Why Steve Jobs Was Wrong about Consulting

Steve Jobs was famous for panning the consulting industry. He wasn't always right. There are lots of consultants that provide value to their clients.

Steve Jobs famously talked about consultants not being worth very much.

There is an old video of Steve Jobs explaining why consulting is not exactly evil, but in his opinion not worth very much. (You can enter Mr. Peabody's WABAC Machine and check out the video here.)

The issue of having enough skin in the game.

Jobs’s critique was couched as advice to consultants. By spending our time swooping in and out of client engagements, we have no skin in the game and don’t have the opportunity to develop real expertise or “scar tissue,” as he puts it; we don’t have to live with our decisions.

There are a lot of consulting companies out there and a lot of different methodologies. I won’t try to absolve the entire profession. But there are a lot of very good consulting organizations that do offer real value to their clients.

Consultants need to understand what truly works on the ground to solve client problems.

At Doculabs, we hire seasoned folks: people who’ve gotten their hands dirty doing the real work of defining strategies, setting up programs, and delivering services to an organization—and have done it for years. We believe it’s important to understand what works on the ground, so we’ve built that into our DNA through our staffing model.

We’ve also worked with many of our clients over a period of years—as they go from planning and strategy, through implementation, then running and maintain programs.

We aren’t always engaged officially with a contract. But we see every project we work on as our own project, and we frequently check in with people at our client organizations to see how things are going and offer advice on how others have been successful when facing similar obstacles.

Helping clients even when they don't get the funding they need.

Because we feel a real ownership for the projects that we work on, I would contend that we do develop some of that “scar tissue.” Clients don’t always get the funding or executive support that they hope for. In those situations, we’ve often helped our clients adapt the work we did so that their objectives can still be achieved with limited resources.

Doculabs has always remained laser focused on content management and services.

Jobs also complains that consultants learn a little about a lot, but they don’t learn a lot about anything in particular. That’s potentially true about generalists.

But at Doculabs, our focus has always been on how organizations can improve their business by better managing their content. Over the years, the terms have shifted; what was once “Document Management” became “Content Management,” which morphed into “Enterprise Content Management” and then to “Digital Transformation” or “Content Services.” But we’ve remained focused on the risk and value associated with how an organization manages the content that’s most important to its operations.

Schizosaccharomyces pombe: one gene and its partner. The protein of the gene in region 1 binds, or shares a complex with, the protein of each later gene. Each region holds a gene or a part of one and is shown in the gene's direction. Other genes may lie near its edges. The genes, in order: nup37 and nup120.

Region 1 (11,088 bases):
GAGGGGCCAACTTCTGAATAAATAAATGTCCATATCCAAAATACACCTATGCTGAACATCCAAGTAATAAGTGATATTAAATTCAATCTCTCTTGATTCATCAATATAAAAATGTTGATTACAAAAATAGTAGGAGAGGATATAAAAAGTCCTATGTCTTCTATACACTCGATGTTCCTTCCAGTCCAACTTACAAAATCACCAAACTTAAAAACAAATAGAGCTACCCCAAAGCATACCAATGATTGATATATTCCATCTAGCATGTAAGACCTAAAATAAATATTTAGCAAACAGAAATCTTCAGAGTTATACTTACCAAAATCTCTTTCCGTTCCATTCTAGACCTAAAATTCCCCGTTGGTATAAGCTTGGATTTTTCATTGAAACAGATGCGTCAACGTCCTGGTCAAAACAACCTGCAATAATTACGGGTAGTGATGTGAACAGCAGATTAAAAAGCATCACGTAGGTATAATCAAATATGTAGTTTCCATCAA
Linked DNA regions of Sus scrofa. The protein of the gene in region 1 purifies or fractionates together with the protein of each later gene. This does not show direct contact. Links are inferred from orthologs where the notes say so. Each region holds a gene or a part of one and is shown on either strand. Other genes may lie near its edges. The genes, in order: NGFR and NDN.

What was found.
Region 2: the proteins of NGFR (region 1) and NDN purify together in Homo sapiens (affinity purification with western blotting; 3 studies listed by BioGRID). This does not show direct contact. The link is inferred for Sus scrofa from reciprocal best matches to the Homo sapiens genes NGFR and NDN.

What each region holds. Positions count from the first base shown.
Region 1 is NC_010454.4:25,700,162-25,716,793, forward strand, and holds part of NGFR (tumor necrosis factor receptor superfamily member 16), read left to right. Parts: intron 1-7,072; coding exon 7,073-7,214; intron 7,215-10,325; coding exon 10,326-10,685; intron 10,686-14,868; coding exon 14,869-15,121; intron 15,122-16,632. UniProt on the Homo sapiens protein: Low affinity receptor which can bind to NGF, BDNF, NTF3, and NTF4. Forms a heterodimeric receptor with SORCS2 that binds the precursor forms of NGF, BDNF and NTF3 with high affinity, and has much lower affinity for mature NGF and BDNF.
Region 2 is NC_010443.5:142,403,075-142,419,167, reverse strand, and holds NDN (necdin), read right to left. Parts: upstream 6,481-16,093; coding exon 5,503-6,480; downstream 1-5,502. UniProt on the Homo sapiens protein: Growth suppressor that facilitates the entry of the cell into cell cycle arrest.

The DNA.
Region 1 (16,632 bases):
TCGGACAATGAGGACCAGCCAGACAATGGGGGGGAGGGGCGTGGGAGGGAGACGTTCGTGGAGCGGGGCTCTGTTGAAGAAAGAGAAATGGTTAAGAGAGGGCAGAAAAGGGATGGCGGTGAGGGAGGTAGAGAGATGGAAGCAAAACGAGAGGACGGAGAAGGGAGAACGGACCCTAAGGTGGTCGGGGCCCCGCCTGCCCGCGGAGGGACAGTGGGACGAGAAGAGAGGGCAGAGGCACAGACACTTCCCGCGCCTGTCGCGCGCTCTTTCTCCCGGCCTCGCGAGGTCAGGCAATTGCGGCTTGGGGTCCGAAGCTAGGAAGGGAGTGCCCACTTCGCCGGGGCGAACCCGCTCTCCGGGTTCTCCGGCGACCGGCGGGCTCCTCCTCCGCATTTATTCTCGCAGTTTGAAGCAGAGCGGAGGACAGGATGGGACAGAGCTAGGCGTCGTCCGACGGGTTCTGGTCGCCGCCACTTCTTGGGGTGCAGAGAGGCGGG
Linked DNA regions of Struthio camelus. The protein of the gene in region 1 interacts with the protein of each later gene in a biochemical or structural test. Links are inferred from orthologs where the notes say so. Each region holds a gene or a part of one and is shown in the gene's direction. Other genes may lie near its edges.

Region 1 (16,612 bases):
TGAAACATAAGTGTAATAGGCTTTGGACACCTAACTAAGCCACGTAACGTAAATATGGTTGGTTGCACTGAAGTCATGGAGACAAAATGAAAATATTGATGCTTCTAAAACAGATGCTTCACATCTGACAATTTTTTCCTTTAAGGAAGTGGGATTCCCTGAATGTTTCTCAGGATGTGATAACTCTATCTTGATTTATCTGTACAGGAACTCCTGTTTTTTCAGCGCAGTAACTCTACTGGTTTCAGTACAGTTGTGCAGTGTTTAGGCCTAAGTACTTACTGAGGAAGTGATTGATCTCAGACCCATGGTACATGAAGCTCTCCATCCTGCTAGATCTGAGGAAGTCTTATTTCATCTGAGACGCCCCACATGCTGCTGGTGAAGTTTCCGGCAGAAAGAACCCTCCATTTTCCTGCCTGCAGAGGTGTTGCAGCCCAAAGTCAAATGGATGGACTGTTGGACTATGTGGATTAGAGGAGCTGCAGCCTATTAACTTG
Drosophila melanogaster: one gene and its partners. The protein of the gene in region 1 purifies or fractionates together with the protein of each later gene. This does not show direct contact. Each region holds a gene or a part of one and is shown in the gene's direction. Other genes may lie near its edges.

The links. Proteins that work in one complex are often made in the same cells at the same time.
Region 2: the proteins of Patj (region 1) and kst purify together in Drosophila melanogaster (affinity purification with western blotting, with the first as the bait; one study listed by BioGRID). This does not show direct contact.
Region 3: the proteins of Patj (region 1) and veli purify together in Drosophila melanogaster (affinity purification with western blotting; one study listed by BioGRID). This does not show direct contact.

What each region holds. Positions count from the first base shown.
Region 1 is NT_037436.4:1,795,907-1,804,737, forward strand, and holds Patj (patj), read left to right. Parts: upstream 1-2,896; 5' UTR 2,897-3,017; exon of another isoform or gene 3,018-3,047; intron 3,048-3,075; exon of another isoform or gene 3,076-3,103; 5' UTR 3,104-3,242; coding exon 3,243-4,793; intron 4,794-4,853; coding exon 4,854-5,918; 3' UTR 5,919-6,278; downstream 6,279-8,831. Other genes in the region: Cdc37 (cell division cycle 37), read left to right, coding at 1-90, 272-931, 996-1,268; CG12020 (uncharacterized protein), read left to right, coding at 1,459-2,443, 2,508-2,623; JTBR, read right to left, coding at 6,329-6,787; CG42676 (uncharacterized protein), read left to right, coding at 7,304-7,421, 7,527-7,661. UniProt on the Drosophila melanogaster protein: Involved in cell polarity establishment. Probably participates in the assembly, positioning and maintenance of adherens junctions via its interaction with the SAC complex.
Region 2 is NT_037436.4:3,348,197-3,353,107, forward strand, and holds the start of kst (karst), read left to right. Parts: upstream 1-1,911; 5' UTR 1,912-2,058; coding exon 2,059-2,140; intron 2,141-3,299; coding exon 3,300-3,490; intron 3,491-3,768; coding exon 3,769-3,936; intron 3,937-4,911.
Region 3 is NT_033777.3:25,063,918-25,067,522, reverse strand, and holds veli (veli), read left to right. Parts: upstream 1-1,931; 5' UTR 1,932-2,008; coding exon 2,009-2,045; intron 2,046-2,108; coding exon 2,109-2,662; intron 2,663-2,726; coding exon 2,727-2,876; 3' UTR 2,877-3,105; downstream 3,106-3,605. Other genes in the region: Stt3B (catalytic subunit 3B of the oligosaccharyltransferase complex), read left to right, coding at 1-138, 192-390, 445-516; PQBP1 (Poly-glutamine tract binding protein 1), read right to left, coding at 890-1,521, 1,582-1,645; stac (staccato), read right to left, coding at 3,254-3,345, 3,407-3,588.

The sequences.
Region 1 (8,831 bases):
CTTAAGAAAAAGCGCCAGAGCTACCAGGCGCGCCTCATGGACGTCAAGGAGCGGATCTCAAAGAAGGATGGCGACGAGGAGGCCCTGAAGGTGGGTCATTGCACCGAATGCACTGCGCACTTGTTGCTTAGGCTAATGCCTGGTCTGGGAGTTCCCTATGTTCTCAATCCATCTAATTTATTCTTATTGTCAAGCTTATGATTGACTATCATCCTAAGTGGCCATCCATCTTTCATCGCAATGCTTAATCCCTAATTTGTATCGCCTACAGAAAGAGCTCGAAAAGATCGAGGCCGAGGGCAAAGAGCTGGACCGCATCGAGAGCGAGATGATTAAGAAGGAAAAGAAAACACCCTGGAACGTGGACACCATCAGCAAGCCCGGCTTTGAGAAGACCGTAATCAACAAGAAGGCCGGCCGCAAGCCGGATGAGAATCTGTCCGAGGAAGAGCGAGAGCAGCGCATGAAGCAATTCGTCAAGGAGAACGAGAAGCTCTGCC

Both sides of the fence: working within the organization and as a consultant.

There’s a huge value to working on a program within an organization and helping something grow over a period of years. A lot of people begin their careers on the consulting side, then move into the industry that they’ve served to put down roots.

Conversely, it goes the other way, too: Plenty of people begin in a corporate environment, then—sometimes as a result of headcount reductions—seek to parlay the skills and expertise they’ve acquired by moving into consulting.

I think it’s tricky to say that one way of working is more valuable than another. Many folks who are working on a program internally are stalled by organizational politics, funding issues, and a host of other issues. Suffice it to say there’s plenty of frustration to be had on both sides of the fence.

The industry needs good people working on the ground inside organizations, attempting to move their program forward. At the same time, the industry also needs good consultants who will act as trusted advisors to help them overcome issues that can’t be overcome internally.

At Doculabs, our goal has always been to develop partnerships with firms and to be that trusted advisor. That’s what we’ve been doing for the past 25 years, and that’s what we plan on doing for the next 25 years.

The Doculabs approach to consulting.

But don’t take my word for it.

Read a related blog, How to Succeed in Consulting: It's All About the Client Love

 

Rich Medina
Lane Severson
I’m a Practice Leader, managing relationships with Doculabs’ West Coast clients to improve information management and security.